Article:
1. Challenge all assumptions
And that means all assumptions.
As a teacher, I’ve done my best to nurture the students’ explorative questions by modeling the objective scientific mindset. Regardless of our goals in the teaching and learning process, I never want to squelch the curiosity of students. One way I accomplish this is by almost always refraining from giving them my personal opinion when they’ve asked, encouraging them instead to tackle the research in order to develop their own ideas.
Students are not used to this approach and might rather be told what to think. But wouldn’t that be a disservice to their development, knowing we need analytical minds to create progress? And knowing how fast technology converts science fiction into fact? Concepts that were pure imagination when I grew up, like time travel, have now been simulated with photons in Australia. Could this happen if we never challenged our assumptions?
Question everything. In that regards, questions are more important than answers.
2. Suspending judgment
If a student shows curiosity in a subject, it may challenge our own comfort zone. Along these lines, Malcolm Forbes—balloonist, yachtsman, and publisher of Forbes magazine—famously declared, “Education’s purpose is to replace an empty mind with an open one.”
Although it’s human nature to fill a void with assumptions, it would halt the progress of science and thus is something to guard against. Admittedly, it requires bravery to suspend judgment and fearlessly acquire unbiased data. But who knows, that data may cause us to look at things in a new light.
3. Revising conclusions based on new evidence
In adopting student-centered learning, the Next Generation Science Standards feature scientific argumentation. Can we agree that change based on new evidence may be useful in creating a healthier world?
Resisting confirmation bias, scientists are required to revise conclusions–and thus beliefs–in the presence of new data.
4. Emphasizing data over beliefs
In science, ‘beliefs’ matter less than facts, data, and what can be supported and proven. The development of beliefs based on critical reasoning and quality data is much closer to a science-based approach to critical thinking.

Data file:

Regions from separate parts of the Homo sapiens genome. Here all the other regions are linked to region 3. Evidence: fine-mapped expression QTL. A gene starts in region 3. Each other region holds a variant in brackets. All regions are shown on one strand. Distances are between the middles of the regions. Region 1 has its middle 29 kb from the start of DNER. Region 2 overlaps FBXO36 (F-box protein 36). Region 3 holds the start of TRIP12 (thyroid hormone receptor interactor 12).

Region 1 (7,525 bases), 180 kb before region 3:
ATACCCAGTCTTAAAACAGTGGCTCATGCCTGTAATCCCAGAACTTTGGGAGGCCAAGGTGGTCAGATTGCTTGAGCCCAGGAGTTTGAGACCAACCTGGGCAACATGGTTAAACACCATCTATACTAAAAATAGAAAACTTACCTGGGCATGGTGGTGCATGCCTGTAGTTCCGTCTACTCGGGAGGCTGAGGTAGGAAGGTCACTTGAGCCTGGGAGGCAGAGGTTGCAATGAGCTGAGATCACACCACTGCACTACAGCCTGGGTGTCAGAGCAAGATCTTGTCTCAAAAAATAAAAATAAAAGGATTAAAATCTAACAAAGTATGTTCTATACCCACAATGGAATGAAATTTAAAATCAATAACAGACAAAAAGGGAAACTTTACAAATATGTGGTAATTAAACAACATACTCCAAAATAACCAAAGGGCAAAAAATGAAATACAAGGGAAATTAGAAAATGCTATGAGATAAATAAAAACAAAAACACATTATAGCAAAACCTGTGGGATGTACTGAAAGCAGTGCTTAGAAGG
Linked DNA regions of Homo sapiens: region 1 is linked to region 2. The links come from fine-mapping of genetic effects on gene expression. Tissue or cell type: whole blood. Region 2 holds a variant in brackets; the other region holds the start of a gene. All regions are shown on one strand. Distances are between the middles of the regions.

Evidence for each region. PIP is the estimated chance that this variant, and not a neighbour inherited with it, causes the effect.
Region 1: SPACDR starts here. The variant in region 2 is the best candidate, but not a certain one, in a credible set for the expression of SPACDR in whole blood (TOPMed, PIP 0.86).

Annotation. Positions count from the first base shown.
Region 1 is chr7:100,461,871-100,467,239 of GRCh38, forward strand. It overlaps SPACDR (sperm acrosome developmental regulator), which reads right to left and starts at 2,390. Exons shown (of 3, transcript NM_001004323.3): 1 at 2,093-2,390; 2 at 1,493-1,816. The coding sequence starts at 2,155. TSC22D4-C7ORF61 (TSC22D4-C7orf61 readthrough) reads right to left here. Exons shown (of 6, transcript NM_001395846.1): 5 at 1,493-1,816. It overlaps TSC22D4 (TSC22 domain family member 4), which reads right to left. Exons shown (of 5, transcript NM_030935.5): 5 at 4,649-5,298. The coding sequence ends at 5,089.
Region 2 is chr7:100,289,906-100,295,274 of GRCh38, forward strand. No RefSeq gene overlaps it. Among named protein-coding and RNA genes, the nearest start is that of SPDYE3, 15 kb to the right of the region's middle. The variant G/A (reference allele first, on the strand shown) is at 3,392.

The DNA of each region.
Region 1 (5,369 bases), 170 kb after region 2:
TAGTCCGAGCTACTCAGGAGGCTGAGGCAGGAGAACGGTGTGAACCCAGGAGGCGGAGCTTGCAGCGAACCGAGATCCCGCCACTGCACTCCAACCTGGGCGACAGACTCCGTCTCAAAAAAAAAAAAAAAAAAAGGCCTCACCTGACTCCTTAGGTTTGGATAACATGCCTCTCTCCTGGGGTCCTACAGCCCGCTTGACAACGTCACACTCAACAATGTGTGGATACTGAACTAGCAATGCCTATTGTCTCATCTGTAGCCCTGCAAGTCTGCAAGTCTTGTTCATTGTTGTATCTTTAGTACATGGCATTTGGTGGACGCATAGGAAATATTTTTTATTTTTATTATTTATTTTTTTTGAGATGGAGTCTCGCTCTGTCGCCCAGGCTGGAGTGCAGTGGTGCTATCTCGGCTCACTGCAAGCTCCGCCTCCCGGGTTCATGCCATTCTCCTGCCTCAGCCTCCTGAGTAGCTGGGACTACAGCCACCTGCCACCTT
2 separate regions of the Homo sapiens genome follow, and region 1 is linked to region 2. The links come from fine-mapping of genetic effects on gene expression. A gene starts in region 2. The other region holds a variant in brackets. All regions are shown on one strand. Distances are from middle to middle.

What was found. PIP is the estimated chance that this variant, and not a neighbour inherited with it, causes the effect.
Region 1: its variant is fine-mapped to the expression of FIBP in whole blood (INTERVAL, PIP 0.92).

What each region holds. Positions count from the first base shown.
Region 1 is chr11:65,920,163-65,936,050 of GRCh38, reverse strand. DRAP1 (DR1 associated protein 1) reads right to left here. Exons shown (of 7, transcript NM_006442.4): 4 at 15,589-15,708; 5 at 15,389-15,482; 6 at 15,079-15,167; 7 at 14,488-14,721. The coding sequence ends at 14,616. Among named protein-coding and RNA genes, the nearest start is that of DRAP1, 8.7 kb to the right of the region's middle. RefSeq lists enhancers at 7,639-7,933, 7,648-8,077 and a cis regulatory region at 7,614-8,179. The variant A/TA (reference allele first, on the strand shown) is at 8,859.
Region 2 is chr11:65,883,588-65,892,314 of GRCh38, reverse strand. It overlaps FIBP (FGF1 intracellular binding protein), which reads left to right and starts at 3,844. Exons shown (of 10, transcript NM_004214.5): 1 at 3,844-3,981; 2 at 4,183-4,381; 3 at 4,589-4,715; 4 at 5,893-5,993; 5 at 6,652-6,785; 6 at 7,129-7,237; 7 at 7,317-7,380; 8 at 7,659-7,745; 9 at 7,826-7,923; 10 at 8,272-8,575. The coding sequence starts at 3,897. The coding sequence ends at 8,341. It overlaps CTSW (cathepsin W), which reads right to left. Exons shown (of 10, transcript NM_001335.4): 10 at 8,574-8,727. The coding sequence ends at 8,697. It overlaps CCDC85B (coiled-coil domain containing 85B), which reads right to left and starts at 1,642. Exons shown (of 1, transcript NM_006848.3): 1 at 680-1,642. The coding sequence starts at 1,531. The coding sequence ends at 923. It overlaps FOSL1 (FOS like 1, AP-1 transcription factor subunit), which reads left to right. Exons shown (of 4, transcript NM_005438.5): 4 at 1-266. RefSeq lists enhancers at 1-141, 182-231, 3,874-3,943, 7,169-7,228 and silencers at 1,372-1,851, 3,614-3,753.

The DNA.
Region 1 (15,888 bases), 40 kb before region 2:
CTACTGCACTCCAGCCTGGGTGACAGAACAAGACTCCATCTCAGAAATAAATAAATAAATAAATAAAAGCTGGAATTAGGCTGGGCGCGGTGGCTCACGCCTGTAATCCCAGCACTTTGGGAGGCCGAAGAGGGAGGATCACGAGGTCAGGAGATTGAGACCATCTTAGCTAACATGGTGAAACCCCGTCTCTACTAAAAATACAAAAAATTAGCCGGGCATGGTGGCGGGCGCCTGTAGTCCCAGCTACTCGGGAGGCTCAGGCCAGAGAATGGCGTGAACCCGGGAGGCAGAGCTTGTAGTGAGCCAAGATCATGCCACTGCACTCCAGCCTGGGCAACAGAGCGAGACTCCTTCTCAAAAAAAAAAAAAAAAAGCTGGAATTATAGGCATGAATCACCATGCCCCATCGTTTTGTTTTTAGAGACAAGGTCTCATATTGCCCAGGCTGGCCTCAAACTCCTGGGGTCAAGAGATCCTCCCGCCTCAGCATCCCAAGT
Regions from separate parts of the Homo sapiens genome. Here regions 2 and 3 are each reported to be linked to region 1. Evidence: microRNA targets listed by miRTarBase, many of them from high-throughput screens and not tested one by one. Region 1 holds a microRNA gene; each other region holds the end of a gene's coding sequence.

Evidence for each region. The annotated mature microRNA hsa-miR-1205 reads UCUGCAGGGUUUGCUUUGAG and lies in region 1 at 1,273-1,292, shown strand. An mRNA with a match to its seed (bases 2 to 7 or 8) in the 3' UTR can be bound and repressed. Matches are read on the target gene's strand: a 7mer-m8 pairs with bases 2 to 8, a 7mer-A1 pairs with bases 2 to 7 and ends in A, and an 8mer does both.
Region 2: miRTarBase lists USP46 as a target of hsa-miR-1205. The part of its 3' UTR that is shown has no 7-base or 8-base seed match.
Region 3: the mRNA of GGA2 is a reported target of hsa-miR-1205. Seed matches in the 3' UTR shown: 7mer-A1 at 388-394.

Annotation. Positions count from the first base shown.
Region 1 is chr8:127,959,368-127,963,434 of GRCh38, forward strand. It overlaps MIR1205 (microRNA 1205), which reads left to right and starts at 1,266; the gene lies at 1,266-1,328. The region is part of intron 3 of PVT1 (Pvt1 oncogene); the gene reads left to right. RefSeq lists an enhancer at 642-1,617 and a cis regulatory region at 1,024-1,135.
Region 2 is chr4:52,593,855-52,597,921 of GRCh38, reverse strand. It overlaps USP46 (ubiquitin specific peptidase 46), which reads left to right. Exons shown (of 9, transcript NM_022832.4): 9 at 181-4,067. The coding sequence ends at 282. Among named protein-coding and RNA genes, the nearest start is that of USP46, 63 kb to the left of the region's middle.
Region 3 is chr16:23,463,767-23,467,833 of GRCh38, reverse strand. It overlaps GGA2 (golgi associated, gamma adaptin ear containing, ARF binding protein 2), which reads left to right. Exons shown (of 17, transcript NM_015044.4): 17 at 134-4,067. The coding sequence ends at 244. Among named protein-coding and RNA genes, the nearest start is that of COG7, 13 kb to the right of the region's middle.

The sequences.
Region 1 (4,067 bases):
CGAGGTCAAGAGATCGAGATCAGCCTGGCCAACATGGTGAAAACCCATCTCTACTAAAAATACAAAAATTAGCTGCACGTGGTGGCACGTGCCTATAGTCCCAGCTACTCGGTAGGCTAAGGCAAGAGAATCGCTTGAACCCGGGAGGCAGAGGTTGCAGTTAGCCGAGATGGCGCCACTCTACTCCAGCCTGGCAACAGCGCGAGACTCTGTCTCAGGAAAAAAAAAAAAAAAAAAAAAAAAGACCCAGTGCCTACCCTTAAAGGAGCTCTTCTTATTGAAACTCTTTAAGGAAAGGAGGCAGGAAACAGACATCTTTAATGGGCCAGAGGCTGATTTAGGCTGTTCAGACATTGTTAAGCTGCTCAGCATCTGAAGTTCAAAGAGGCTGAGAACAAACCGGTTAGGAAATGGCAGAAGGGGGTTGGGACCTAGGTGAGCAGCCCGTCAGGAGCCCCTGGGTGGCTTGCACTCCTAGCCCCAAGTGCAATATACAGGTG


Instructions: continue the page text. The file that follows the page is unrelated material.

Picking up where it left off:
While scientists certainly do ‘argue’ amongst themselves, helping students frame that disagreement as being between data rather than people is a very simple way to teach critical thinking through science. Seeing people and beliefs and data as separate is not only rational, but central to this process.
5. The neverending testing of ideas
At worst, new tests are designed to again test those new conclusions. Theories are wonderful starting points for a process that never stops!
6. The perspective that mistakes are data
Viewing mistakes as data and data as leading to new conclusions and progress is part and parcel to the scientific process.
Just so, one of the fallouts of teaching critical thinking skills is that students may bring home misunderstandings. But exploring controversy in science is the very method that scientists use to propel the field forward.
Otherwise, we would still be riding horses and using typewriters. Did you know that it was once considered controversial to put erasers on pencils? People thought it would encourage students to make mistakes.
7. The earnest consideration of possibilities and ideas without (always) accepting them
However valuable it has proven to explore controversy in science, some students may not be able to wrap their heads around (one of) Aristotle’s famous quote about education: “It is the mark of an educated mind to be able to entertain a thought without accepting it.”
Without teachers and parents together supporting students through this, children may lose the context of why they should challenge their own assumptions via evidence and analytical reasoning inside and outside of the classroom.
8. Looking for what others have missed
Looking over old studies and data–whether to draw new conclusions or design new theories and tests for those theories–is how a lot of ‘science’ happens. Even thinking of a new way to consider or frame an old problem–to consider what others may have missed–is a wonderful critical thinking approach to learning.